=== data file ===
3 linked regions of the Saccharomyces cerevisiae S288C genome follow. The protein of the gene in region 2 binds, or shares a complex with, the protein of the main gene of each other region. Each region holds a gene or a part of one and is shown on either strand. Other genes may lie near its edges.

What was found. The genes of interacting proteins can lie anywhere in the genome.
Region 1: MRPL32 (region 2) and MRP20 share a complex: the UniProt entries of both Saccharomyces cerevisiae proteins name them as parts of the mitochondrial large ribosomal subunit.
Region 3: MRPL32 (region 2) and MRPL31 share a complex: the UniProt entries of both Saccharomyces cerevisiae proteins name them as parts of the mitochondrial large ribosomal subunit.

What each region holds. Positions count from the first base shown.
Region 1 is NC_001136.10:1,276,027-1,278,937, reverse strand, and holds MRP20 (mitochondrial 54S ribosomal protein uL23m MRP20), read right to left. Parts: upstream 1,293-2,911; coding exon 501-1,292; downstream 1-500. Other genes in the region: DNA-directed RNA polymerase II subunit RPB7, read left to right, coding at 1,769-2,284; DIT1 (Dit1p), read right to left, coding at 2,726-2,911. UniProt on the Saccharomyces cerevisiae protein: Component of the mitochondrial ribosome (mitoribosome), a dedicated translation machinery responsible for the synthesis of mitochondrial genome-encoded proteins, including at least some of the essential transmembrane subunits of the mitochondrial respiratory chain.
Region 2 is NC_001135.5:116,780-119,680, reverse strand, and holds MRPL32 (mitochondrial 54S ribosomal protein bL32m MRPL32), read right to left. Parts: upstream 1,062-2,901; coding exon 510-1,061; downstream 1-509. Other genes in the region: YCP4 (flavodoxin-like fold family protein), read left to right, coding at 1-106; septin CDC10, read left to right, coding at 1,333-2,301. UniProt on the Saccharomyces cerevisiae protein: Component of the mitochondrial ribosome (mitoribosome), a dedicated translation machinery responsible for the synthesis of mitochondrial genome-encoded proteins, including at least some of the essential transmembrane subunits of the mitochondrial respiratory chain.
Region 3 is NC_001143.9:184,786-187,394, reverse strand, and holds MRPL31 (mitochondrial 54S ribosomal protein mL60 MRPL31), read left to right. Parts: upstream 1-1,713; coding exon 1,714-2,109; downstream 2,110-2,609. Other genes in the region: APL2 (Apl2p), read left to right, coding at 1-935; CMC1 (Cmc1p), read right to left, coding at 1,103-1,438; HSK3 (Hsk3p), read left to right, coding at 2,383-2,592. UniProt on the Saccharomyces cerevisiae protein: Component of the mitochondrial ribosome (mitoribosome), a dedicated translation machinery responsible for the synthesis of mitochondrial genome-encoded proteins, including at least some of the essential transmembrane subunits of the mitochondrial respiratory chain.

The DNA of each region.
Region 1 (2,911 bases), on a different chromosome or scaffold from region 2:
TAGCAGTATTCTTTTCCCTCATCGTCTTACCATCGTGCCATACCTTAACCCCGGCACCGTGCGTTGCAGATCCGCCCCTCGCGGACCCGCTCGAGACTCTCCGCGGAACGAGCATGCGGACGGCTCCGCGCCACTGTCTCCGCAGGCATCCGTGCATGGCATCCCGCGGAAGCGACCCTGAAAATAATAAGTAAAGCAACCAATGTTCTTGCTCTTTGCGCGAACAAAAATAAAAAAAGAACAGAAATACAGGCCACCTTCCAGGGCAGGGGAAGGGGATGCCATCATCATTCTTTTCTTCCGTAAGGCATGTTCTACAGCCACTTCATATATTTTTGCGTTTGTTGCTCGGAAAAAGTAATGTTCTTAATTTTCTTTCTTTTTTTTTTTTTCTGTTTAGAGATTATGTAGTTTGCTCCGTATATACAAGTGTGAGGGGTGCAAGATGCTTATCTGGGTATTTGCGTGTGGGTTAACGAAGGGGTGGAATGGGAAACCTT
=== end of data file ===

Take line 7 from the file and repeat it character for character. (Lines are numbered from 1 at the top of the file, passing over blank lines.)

Region 2 is NC_001135.5:116,780-119,680, reverse strand, and holds MRPL32 (mitochondrial 54S ribosomal protein bL32m MRPL32), read right to left. Parts: upstream 1,062-2,901; coding exon 510-1,061; downstream 1-509. Other genes in the region: YCP4 (flavodoxin-like fold family protein), read left to right, coding at 1-106; septin CDC10, read left to right, coding at 1,333-2,301. UniProt on the Saccharomyces cerevisiae protein: Component of the mitochondrial ribosome (mitoribosome), a dedicated translation machinery responsible for the synthesis of mitochondrial genome-encoded proteins, including at least some of the essential transmembrane subunits of the mitochondrial respiratory chain.